Caldwell was entitled, of course, to a fair trial on only those charges included in the four counts of the indictment for which he was answerable. At the very outset of the trial, however, he was confronted with the clerk's action in directing the jurors' attention to six other crimes, including, for example, the inflammatory offense of possession of a controlled drug. We are aware of no worthwhile purpose to be served by permitting the clerk or any other court officer to read to the jury a statute listing crimes with which an accused is not charged. Nor could the Attorney General suggest to us any justification for such a procedure.

Even the reading of § 18.2-55 delineating a crime with which Caldwell was charged was not required to inform either Caldwell or the jury. At Caldwell's arraignment, the four counts in the indictment upon which he was to be tried were read to him, and he entered his plea to each one. Thereafter, it was the function of the court, not the clerk, to instruct the jury in the law. Accordingly, the reading of both statutes by the clerk was not only an unnecessary act but was

Page 814

also an intrusion, albeit unintended, upon the prerogatives of the court. We now consider whether the reading of § 53-291 constituted reversible error.

The Attorney General first contends that Caldwell failed to make timely, specific objection to the reading of § 53-291 and is therefore precluded from raising the issue by Rule 5:21. We do not agree.

Caldwell did not object to the clerk's reading of § 18.2-55 because this statute defined one of the offenses with which the accused was charged. Nor did he object to the reading of those subparagraphs of § 53-291 that listed the other three crimes for which he was being tried. Caldwell concedes that this much information could properly be given to the jury. But Caldwell says that he was taken by surprise when the clerk continued his reading to include those parts of § 53-291 that defined...

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  • Tuggle v. Thompson, Civ. A. No. 92-0737-R.
    • United States
    • United States District Courts. 4th Circuit. United States District Court (Western District of Virginia)
    • 8 d3 Junho d3 1994
    ...225 Va. 289, 302 S.E.2d 520, cert. denied 464 U.S. 865, 104 S.Ct. 202, 78 L.Ed.2d 176 (1983) (capital case); Caldwell v. Commonwealth, 221 Va. 291, 269 S.E.2d 811 (1980), but violations of state law do not state a federal constitutional claim. Estelle v. McGuire, 502 U.S. 62, 112 S.Ct. 475,......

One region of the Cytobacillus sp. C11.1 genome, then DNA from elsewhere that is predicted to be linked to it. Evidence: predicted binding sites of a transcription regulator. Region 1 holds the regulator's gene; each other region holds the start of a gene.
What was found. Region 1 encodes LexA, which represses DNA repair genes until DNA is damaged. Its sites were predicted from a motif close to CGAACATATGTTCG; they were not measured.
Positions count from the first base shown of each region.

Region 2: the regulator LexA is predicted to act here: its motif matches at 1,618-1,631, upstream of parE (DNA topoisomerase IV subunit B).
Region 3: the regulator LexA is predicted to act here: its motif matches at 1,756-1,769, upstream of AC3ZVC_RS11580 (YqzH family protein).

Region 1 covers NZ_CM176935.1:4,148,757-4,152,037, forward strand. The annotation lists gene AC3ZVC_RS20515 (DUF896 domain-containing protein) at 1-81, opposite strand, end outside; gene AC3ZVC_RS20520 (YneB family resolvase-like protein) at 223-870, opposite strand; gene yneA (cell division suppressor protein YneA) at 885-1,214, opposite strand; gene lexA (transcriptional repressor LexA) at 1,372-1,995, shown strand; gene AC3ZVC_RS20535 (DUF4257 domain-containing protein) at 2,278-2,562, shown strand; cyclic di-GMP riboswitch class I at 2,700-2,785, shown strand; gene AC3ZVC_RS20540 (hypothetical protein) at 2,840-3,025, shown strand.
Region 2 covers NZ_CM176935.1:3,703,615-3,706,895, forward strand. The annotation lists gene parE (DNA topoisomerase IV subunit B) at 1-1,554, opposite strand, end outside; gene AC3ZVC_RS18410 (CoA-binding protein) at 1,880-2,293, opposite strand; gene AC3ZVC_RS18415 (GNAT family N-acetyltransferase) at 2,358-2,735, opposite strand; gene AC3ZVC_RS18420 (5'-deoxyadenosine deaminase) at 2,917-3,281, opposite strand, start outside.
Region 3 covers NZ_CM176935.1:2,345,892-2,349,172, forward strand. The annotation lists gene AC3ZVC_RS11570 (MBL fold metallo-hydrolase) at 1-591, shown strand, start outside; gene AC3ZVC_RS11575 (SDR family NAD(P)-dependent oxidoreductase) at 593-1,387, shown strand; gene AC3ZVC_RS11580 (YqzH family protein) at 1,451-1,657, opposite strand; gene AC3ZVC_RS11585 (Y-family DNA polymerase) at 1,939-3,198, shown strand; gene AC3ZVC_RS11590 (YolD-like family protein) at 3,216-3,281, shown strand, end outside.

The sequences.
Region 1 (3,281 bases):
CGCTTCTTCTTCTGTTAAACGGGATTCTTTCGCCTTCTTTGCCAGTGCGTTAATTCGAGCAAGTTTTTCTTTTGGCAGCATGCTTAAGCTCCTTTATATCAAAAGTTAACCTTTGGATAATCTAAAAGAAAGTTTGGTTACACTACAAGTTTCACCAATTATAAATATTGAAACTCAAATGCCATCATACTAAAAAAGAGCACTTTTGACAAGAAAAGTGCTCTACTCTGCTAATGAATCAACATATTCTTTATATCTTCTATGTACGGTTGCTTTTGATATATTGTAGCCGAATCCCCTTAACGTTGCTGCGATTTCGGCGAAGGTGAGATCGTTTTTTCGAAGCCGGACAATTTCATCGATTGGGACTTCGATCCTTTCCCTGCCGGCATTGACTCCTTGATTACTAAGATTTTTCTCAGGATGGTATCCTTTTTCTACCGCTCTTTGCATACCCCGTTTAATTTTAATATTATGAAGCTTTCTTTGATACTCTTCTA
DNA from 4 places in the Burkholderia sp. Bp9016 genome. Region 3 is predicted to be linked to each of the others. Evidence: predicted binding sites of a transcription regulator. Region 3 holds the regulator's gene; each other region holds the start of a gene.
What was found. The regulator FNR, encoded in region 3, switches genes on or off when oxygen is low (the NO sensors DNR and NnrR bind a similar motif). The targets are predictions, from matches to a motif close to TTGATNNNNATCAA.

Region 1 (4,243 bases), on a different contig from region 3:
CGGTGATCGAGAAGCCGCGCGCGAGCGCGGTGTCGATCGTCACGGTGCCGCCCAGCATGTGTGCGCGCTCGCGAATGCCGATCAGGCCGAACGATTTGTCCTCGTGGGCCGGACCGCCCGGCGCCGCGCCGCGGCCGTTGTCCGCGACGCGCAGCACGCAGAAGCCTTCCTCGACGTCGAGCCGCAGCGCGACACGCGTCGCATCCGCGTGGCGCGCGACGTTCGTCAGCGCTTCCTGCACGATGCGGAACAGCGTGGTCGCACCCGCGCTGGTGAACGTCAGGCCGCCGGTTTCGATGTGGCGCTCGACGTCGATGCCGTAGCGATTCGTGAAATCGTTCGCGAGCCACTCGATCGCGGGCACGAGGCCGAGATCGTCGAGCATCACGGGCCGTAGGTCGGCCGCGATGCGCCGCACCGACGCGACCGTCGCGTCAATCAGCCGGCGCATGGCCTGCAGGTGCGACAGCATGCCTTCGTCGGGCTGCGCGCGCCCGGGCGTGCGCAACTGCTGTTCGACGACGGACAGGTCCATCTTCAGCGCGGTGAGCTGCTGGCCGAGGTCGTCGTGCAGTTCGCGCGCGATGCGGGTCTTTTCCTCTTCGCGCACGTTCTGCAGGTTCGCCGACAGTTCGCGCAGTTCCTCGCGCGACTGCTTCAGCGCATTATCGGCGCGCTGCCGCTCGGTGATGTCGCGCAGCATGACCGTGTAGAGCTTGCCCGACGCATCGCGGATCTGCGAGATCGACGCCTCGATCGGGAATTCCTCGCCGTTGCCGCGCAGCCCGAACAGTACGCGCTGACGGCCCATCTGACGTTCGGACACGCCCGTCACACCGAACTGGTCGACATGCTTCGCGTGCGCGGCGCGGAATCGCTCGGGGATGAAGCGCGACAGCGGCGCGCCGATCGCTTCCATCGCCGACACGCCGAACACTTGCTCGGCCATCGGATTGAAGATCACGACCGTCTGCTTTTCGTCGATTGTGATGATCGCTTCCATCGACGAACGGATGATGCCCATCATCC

• Cairns v. Com., Record No. 0146-02-2.
    • United States
    • Virginia Court of Appeals of Virginia
    • 15 d2 Abril d2 2003
    ...presumed to be prejudicial unless it plainly 579 S.E.2d 353 appears that it could not have affected the result." Caldwell v. Commonwealth, 221 Va. 291, 296, 269 S.E.2d 811, 814 Although I disagree with the majority opinion's characterization that "overwhelming evidence . . . support[s] the ......
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    • United States
    • Virginia Court of Appeals of Virginia
    • 30 d2 Julho d2 1991
    ...error is presumed to be prejudicial "unless it plainly appears that it could not have affected the result." 3 Caldwell v. Commonwealth, 221 Va. 291, 296, 269 S.E.2d 811, 814 Page 913 The use of presumptions for this purpose has been criticized because presumptions are "ill-suited for appell......
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    • United States
    • Virginia Court of Appeals of Virginia
    • 9 d2 Março d2 1993
    ...the result.' " Lavinder v. Commonwealth, 12 Va.App. 1003, 1008, 407 S.E.2d 910, 912 (1991) (en banc) (quoting Caldwell v. Commonwealth, 221 Va. 291, 296, 269 S.E.2d 811, 814 (1980)). In order to determine whether Pugliese's mention of his willingness to take a lie detector test prejudiced h......